BOUNTIFUL, Utah -- With 911 hang-up calls on the rise in the Bountiful area, police say it’s interfering with officers responding to real emergencies.
Emergencies rang in Wednesday evening, as the three dispatchers on duty answered on their head sets.
“Police and fire dispatch,” recited dispatcher Amy Woodall. “What’s the address of your emergency?”
Lately, those calls for help have led to a lot of dead ends.
“Dispatchers were not able to go even 10 minutes without more of those calls coming in,” said dispatch supervisor Donna Walters.
She said they’ve been dealing with a big spike this month in 911 hang-ups.
So far this year, Walters said, the number of hang-up calls they’ve received total nearly 1,500.
By their calculations, that averages around 10 calls a day.
“Sometimes we get them over, and over, and over from the same number because it will disconnect,” Woodall said. “We realize it’s just a kid playing on the phone.”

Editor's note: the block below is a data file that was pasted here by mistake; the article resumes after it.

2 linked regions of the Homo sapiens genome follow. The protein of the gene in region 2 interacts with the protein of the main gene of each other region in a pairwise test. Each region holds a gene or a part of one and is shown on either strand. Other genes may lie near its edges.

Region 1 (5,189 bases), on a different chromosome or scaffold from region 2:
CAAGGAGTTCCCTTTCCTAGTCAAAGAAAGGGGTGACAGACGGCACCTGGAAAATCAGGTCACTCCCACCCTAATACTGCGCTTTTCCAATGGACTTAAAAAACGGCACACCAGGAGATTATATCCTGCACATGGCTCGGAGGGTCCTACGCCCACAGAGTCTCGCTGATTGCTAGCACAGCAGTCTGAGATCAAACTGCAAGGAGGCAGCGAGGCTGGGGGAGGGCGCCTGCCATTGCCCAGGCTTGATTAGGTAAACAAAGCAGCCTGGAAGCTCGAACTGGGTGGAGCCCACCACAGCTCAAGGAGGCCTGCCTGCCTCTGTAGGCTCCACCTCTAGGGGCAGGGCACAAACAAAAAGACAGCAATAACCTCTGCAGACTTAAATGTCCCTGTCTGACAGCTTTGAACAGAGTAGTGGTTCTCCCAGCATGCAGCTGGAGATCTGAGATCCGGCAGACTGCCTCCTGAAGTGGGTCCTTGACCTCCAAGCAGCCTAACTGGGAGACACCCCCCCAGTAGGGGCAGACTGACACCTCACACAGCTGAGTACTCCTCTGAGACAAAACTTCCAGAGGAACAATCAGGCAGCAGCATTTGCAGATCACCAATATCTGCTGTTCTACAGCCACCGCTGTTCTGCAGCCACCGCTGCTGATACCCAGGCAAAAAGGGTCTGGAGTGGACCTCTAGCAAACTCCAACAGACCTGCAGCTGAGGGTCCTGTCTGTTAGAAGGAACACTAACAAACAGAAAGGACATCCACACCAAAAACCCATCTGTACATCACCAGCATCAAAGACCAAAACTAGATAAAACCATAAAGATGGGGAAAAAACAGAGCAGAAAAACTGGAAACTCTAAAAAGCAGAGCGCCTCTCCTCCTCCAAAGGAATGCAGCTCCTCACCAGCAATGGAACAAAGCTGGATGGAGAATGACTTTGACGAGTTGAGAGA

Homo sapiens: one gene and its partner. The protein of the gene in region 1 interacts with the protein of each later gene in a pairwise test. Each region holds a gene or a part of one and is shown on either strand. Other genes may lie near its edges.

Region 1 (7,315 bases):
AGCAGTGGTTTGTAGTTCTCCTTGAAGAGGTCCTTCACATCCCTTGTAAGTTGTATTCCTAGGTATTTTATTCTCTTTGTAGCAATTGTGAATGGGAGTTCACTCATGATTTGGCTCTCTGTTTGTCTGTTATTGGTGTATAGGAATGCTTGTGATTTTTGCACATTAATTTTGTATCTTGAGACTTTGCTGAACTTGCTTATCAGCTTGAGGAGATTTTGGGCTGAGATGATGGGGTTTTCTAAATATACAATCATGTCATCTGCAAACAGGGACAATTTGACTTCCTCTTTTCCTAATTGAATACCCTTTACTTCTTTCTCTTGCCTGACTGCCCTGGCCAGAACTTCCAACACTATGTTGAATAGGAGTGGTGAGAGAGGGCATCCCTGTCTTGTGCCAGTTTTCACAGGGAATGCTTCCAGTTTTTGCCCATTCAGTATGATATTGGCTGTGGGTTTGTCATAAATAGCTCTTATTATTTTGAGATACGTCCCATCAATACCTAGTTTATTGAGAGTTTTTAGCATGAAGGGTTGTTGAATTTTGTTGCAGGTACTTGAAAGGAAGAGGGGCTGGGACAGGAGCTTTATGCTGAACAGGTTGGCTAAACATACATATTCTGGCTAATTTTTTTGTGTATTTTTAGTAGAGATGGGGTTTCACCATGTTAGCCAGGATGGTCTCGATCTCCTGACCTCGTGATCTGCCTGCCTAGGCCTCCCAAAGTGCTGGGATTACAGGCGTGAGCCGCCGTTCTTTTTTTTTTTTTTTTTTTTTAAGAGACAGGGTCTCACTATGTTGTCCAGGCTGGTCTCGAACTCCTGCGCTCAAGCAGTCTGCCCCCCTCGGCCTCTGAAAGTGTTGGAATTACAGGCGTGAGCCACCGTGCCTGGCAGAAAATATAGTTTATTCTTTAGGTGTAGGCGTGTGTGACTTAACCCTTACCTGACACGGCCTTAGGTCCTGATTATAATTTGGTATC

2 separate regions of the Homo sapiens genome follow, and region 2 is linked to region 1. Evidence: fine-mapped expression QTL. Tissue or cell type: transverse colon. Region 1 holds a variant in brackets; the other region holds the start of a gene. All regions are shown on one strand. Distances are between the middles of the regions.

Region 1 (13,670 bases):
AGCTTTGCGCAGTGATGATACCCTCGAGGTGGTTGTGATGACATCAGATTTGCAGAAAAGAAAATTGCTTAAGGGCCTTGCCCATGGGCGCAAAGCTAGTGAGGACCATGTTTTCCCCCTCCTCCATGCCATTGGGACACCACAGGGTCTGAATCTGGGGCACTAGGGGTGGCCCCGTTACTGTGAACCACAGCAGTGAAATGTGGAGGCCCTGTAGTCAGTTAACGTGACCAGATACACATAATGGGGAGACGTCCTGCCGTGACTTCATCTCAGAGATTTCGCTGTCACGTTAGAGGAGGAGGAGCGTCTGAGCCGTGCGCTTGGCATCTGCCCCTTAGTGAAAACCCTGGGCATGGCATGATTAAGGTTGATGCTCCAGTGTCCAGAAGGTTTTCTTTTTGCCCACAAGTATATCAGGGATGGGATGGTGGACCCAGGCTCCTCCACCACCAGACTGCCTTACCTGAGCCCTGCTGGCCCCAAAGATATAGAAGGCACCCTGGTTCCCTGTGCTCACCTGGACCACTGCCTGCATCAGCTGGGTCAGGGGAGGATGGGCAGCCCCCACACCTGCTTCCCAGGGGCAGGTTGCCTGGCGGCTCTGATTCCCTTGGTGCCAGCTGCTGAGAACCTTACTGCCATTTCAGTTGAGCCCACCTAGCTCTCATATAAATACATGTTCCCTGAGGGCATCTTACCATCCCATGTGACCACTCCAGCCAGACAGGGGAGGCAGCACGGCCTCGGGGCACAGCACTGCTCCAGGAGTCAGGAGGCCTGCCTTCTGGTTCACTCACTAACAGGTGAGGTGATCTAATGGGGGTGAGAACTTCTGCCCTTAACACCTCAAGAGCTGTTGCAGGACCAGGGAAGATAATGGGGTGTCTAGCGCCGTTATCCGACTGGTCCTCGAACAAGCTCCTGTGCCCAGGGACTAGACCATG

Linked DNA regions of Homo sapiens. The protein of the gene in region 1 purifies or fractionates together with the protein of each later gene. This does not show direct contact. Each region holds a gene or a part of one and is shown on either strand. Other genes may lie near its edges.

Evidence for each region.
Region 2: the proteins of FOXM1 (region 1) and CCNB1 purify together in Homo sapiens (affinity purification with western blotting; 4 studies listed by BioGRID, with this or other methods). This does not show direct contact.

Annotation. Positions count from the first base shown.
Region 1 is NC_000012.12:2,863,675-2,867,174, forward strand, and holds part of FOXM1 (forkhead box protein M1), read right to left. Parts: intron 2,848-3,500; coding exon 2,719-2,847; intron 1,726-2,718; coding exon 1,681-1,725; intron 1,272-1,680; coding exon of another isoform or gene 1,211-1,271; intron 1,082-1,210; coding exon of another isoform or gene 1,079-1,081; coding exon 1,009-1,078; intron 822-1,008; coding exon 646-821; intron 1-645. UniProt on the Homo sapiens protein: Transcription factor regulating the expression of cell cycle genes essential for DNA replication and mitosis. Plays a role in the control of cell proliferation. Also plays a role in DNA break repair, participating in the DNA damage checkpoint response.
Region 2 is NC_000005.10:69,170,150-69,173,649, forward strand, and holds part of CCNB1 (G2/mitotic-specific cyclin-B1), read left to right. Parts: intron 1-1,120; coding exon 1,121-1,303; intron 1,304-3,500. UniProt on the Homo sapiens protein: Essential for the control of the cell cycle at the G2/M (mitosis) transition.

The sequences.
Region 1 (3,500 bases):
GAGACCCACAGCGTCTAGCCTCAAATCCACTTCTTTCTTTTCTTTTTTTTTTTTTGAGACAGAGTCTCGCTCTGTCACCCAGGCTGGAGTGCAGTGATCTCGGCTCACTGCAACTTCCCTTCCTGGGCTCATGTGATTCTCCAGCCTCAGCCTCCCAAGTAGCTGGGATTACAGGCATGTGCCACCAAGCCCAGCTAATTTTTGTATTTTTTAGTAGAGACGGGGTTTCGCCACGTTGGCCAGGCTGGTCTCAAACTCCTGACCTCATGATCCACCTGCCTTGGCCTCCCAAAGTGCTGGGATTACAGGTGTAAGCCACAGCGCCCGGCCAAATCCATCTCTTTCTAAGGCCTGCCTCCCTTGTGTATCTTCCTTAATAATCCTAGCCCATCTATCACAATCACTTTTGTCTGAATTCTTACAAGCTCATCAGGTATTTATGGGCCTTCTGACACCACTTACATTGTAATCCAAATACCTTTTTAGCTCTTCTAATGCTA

While many are simply kids playing around, much of the calls they get come down to accidental pocket dials.
They also see a fair amount come from kids who are playing with disconnected cellphones, because parents don’t realize that the phones can still make 911 calls.
Dispatchers must call back to find out if it’s an emergency. If no one answers, they have to call out officers.
“Most of the time we’re going to send two officers,” Walters said. “We’re going to treat it like it’s an emergency.”
And that, she said, can take 20 minutes of those officers’ time, to find out they’re wasting their time.
It’s not just a headache for them, but a nuisance paid for by taxpayers.
“It’s really troublesome, because it pulls us away from the real emergencies,” Walters said.
So here’s a little tip: Lock your phone screen.
If an accidental 911 call happens, Walters and Woodall said don’t hang up.
“Stay on line,” Woodall said. “Just let us know there’s not an emergency, so we’re not expending extra resources trying to find out what's going on.”